Genomes, neurotoxins and biology of Clostridium botulinum Group I and Group II.
Bottom Line: Recent developments in whole genome sequencing have made a substantial contribution to understanding the genomes, neurotoxins and biology of Clostridium botulinum Group I (proteolytic C. botulinum) and C. botulinum Group II (non-proteolytic C. botulinum).The properties of the different types of neurotoxin formed, and different neurotoxin gene clusters found in C. botulinum Groups I and II are explored.Specific examples of botulinum neurotoxin genes are chosen for an in-depth discussion of neurotoxin gene evolution.
Affiliation: Institute of Food Research, Norwich Research Park, Colney, Norwich, NR4 7UA, UK.Show MeSH
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Mentions: DNA microarrays provide an alternative to whole genome sequencing for analysis of whole genomes; they are particularly useful for comparison of many closely related genomes, using a well-characterised, sequenced strain as a hybridisation reference. Fig. 3 displays the main set of results from two different studies, in which a DNA microarray was used to compare sequences representing all predicted genes of the sequenced C. botulinum Group I strain ATCC 3502 with the unknown ones of several strains of the same Group (Fig. 3A), and similarly all predicted genes of the Eklund 17B genome were compared with unknown ones from other members of C. botulinum Group II (Fig. 3B). Strains tested using the C. botulinum Group I microarray included those forming type A, A(B), B, Bf and F neurotoxins, plus several examples of the closely related but non-toxigenic C. sporogenes. Strains tested using the C. botulinum Group II microarray included those forming type B, type E or type F neurotoxin [62,65].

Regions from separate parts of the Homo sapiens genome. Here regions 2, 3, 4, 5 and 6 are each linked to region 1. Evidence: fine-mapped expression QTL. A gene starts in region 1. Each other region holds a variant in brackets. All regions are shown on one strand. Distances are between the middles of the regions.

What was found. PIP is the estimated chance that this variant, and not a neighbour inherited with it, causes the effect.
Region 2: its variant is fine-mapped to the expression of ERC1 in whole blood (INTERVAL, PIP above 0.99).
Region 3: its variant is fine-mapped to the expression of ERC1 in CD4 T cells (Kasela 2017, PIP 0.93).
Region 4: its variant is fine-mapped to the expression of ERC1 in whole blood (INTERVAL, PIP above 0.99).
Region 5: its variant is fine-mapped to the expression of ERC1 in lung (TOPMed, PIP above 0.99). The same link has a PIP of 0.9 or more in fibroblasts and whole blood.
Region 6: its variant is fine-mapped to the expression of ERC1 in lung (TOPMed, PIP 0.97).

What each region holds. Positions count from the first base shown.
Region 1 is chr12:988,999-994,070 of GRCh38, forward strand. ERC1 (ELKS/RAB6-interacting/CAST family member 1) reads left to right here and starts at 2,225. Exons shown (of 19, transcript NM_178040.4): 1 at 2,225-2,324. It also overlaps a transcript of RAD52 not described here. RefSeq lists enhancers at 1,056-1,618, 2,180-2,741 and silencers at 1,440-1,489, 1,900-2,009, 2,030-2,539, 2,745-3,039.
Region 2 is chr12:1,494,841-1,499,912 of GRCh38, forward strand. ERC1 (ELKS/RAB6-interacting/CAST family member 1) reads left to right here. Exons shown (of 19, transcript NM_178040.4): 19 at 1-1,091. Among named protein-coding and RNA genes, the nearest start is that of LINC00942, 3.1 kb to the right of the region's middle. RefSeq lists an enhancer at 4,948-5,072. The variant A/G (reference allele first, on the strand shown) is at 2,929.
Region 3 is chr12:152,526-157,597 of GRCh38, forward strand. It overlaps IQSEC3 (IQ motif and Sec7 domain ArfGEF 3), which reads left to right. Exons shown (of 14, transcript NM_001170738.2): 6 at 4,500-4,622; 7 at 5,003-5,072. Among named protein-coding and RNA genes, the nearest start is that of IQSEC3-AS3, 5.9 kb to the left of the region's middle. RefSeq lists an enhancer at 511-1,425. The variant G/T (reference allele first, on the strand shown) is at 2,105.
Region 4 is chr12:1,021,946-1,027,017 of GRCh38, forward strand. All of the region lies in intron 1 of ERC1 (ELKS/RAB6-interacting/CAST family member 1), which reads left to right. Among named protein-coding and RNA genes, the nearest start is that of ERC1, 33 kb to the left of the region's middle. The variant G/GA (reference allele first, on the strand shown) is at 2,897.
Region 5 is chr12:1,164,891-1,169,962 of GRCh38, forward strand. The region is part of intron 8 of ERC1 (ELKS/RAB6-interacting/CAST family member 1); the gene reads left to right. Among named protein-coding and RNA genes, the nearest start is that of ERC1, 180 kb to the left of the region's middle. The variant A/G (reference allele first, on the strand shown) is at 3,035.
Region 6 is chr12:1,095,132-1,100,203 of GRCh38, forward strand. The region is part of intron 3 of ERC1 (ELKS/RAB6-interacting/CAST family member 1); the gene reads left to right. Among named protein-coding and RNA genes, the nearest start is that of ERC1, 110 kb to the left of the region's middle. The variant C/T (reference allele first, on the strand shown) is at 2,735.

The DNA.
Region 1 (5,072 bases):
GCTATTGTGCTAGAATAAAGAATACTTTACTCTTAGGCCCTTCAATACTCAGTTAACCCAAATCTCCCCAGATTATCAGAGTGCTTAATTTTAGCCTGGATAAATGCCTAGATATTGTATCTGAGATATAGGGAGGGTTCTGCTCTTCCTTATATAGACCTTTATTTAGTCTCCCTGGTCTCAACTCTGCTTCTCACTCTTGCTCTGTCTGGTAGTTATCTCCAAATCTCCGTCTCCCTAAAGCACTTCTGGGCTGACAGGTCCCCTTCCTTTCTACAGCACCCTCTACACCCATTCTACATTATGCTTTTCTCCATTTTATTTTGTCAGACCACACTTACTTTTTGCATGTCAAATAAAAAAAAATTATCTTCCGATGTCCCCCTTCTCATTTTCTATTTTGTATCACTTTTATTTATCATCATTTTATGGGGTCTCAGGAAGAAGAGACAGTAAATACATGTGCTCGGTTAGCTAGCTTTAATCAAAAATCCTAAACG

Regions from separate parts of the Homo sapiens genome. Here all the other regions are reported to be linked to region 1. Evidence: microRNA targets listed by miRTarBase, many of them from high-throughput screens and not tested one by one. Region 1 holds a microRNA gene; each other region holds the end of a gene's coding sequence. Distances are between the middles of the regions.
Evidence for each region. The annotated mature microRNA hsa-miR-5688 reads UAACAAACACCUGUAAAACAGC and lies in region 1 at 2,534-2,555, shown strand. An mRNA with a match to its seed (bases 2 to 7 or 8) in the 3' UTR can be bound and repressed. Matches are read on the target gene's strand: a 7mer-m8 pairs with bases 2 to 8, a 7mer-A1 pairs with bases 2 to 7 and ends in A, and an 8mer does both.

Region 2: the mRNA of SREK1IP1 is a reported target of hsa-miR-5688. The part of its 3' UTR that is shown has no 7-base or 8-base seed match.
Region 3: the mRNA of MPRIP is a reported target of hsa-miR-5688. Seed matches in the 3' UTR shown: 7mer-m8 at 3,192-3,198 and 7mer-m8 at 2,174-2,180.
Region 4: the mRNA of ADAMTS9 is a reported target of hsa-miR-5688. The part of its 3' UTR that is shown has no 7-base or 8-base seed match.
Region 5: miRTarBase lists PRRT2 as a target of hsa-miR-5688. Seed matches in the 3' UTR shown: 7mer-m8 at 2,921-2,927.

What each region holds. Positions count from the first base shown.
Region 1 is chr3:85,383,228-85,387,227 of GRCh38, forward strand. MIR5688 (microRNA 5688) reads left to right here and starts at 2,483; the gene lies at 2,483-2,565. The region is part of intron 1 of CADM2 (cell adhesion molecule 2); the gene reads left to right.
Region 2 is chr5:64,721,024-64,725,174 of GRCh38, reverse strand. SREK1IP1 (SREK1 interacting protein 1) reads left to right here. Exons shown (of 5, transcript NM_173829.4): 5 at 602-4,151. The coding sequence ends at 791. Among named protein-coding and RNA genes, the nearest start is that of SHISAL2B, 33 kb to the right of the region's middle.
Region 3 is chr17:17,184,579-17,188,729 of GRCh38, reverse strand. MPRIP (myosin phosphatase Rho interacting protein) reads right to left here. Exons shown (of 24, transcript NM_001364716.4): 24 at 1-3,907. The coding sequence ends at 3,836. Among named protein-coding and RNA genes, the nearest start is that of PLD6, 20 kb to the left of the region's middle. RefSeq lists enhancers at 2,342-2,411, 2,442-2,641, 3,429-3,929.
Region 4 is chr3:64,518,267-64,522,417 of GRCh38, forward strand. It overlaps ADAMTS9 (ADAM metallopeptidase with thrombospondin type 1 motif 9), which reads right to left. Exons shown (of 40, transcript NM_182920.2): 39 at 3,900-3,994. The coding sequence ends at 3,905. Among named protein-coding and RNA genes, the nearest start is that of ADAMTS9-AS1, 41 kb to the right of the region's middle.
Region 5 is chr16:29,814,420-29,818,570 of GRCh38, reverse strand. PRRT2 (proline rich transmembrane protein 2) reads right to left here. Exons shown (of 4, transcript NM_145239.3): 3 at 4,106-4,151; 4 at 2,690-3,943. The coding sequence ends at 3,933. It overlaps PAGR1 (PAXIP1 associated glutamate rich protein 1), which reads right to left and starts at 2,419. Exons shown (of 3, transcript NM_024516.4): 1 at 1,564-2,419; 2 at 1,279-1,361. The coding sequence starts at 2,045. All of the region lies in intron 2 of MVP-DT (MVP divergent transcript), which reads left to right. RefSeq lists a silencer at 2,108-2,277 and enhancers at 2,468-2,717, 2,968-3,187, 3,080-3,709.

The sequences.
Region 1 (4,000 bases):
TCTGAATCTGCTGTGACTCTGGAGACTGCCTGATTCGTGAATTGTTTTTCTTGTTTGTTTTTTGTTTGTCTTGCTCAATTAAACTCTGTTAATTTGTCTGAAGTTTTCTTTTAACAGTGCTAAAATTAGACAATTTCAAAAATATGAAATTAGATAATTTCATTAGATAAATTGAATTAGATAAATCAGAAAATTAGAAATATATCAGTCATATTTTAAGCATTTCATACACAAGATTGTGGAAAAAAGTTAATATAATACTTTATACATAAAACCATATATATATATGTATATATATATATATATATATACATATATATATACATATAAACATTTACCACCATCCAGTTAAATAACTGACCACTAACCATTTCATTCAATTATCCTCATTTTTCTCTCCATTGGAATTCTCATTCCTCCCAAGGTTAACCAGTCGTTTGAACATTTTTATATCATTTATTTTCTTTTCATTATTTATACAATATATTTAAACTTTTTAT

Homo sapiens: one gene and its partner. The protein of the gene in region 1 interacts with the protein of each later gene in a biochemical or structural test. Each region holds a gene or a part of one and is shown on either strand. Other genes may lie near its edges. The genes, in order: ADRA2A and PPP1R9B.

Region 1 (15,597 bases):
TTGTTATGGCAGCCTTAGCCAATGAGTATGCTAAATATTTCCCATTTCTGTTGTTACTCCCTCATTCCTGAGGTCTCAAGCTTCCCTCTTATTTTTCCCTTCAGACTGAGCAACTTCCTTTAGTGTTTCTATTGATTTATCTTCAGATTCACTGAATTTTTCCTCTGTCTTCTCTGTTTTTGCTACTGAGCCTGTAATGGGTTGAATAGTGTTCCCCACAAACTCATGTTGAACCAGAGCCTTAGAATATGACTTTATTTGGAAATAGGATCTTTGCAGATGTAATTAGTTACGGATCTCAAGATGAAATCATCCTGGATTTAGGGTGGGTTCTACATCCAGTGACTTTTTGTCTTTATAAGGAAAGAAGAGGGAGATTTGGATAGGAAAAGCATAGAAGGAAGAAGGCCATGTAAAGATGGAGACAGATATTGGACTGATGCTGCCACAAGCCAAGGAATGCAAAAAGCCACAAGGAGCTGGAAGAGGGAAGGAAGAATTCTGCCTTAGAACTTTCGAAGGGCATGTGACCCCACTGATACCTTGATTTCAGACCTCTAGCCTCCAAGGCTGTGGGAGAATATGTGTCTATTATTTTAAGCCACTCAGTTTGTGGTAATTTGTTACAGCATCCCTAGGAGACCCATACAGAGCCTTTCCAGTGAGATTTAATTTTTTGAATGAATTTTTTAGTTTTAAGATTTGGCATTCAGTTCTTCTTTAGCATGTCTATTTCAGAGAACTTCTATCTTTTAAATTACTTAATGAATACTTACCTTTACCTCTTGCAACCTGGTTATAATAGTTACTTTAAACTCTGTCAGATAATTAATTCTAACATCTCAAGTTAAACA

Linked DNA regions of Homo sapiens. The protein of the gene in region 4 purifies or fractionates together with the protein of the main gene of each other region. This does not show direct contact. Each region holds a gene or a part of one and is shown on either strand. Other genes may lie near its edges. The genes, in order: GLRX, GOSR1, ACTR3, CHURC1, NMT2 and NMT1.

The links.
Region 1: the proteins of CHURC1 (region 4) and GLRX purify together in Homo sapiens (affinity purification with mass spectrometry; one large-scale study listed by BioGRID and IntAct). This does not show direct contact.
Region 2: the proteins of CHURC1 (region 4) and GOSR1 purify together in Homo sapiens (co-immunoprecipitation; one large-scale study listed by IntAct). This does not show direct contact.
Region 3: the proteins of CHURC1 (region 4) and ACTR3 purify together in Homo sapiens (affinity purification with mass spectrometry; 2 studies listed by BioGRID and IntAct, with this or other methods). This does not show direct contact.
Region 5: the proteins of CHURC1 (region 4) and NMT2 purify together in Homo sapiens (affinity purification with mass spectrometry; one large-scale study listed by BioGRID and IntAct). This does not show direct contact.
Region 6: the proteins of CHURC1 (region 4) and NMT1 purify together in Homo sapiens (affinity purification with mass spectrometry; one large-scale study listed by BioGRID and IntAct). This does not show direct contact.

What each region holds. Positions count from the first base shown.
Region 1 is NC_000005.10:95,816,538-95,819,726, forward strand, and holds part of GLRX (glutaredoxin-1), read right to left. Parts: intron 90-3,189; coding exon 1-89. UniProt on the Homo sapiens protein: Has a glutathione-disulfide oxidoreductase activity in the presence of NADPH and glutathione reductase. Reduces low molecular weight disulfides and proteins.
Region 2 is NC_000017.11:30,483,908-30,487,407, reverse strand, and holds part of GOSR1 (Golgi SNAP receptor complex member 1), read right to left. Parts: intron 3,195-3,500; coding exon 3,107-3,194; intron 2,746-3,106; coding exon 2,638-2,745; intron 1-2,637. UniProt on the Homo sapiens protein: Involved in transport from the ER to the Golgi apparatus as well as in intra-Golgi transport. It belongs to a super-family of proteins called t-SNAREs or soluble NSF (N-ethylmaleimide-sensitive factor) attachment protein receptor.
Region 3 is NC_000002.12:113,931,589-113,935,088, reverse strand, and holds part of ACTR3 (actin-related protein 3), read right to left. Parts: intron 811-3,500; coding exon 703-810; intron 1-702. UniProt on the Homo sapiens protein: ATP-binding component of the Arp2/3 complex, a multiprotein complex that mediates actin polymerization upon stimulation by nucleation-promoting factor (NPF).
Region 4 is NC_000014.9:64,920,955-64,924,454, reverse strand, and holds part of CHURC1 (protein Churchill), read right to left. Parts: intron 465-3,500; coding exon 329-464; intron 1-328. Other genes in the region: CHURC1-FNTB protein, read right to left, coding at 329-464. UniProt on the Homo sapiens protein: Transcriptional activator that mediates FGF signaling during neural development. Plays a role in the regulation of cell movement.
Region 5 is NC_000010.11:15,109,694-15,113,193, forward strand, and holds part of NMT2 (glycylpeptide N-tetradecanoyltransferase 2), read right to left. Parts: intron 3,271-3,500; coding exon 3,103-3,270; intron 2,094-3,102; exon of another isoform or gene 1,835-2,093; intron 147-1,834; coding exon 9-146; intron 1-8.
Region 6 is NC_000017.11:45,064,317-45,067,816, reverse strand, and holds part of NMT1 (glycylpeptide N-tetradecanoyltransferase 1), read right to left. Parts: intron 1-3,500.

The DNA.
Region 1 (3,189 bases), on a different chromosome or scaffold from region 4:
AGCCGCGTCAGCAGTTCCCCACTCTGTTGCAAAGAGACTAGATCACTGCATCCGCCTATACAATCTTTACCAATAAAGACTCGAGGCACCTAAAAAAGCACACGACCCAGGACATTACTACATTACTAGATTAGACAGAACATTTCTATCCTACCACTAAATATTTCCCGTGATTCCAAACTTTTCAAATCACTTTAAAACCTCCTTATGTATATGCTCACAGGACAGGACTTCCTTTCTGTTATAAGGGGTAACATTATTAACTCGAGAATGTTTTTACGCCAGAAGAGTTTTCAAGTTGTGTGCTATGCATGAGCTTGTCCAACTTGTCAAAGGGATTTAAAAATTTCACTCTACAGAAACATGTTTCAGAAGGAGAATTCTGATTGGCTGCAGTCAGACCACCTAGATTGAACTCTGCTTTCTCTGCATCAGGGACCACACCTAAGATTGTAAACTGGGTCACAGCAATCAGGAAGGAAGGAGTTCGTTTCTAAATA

Affiliation: Institute of Food Research, Norwich Research Park, Colney, Norwich, NR4 7UA, UK.